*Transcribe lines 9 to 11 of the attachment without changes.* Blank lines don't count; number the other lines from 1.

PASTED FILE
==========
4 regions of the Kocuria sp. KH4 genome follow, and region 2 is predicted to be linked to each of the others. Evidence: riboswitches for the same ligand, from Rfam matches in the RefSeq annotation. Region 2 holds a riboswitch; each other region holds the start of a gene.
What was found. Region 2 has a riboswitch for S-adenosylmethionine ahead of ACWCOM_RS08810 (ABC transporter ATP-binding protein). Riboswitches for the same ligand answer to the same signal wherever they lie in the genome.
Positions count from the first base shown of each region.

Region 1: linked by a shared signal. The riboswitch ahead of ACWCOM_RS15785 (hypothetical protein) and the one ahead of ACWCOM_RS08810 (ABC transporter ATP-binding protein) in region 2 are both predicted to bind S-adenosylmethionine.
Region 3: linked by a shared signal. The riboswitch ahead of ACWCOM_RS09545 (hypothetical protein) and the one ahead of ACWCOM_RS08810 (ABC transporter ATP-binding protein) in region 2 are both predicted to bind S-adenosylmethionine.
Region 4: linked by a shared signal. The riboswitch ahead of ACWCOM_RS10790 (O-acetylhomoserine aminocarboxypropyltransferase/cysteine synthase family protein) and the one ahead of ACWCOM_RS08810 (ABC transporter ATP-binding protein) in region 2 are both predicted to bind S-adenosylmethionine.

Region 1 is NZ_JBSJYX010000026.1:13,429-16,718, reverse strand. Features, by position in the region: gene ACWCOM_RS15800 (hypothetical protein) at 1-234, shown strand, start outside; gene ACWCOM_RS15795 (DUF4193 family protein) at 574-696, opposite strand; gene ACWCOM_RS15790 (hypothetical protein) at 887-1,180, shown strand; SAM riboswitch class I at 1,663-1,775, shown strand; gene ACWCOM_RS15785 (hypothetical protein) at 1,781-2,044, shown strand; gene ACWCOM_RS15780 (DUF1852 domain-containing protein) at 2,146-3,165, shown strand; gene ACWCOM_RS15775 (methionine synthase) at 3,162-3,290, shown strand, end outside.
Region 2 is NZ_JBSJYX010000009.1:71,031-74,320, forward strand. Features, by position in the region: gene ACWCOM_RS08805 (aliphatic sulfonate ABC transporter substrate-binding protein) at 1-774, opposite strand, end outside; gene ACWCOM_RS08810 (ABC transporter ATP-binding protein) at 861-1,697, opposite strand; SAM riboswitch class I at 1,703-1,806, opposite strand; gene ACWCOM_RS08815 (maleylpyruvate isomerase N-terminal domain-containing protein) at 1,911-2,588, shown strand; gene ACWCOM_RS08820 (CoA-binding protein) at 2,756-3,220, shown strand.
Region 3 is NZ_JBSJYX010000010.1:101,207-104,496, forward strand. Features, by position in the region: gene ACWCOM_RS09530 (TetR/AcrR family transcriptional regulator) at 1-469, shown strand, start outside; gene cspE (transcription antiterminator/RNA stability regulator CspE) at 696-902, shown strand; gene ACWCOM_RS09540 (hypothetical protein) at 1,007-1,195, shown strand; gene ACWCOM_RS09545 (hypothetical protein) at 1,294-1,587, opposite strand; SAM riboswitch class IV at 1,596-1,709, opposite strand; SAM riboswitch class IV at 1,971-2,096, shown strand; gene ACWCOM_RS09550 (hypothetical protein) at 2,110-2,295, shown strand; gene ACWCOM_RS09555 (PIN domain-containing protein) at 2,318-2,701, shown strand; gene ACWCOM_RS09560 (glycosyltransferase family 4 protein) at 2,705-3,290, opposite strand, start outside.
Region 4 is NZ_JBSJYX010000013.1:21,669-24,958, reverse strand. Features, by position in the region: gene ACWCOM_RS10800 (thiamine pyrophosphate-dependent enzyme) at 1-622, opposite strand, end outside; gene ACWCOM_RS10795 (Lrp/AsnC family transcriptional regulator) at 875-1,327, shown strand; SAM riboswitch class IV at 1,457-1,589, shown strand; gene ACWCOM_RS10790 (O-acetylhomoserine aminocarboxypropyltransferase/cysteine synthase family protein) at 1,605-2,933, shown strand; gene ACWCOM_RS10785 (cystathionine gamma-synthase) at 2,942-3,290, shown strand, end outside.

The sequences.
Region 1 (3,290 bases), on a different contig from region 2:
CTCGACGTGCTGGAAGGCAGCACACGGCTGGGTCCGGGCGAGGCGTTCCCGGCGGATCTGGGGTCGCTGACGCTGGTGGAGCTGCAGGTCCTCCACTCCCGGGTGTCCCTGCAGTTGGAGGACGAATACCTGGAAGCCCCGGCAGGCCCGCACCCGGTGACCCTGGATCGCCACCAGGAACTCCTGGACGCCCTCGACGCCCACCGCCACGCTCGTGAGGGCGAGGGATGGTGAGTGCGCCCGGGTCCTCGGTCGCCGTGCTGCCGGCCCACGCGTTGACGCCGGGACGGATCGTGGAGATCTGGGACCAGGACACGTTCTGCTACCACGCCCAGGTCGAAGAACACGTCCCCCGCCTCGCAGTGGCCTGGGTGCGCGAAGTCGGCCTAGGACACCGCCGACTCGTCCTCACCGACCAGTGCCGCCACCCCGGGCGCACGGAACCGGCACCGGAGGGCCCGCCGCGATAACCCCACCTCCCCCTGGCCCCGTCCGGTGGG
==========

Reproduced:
Region 3 is NZ_JBSJYX010000010.1:101,207-104,496, forward strand. Features, by position in the region: gene ACWCOM_RS09530 (TetR/AcrR family transcriptional regulator) at 1-469, shown strand, start outside; gene cspE (transcription antiterminator/RNA stability regulator CspE) at 696-902, shown strand; gene ACWCOM_RS09540 (hypothetical protein) at 1,007-1,195, shown strand; gene ACWCOM_RS09545 (hypothetical protein) at 1,294-1,587, opposite strand; SAM riboswitch class IV at 1,596-1,709, opposite strand; SAM riboswitch class IV at 1,971-2,096, shown strand; gene ACWCOM_RS09550 (hypothetical protein) at 2,110-2,295, shown strand; gene ACWCOM_RS09555 (PIN domain-containing protein) at 2,318-2,701, shown strand; gene ACWCOM_RS09560 (glycosyltransferase family 4 protein) at 2,705-3,290, opposite strand, start outside.
Region 4 is NZ_JBSJYX010000013.1:21,669-24,958, reverse strand. Features, by position in the region: gene ACWCOM_RS10800 (thiamine pyrophosphate-dependent enzyme) at 1-622, opposite strand, end outside; gene ACWCOM_RS10795 (Lrp/AsnC family transcriptional regulator) at 875-1,327, shown strand; SAM riboswitch class IV at 1,457-1,589, shown strand; gene ACWCOM_RS10790 (O-acetylhomoserine aminocarboxypropyltransferase/cysteine synthase family protein) at 1,605-2,933, shown strand; gene ACWCOM_RS10785 (cystathionine gamma-synthase) at 2,942-3,290, shown strand, end outside.

The sequences.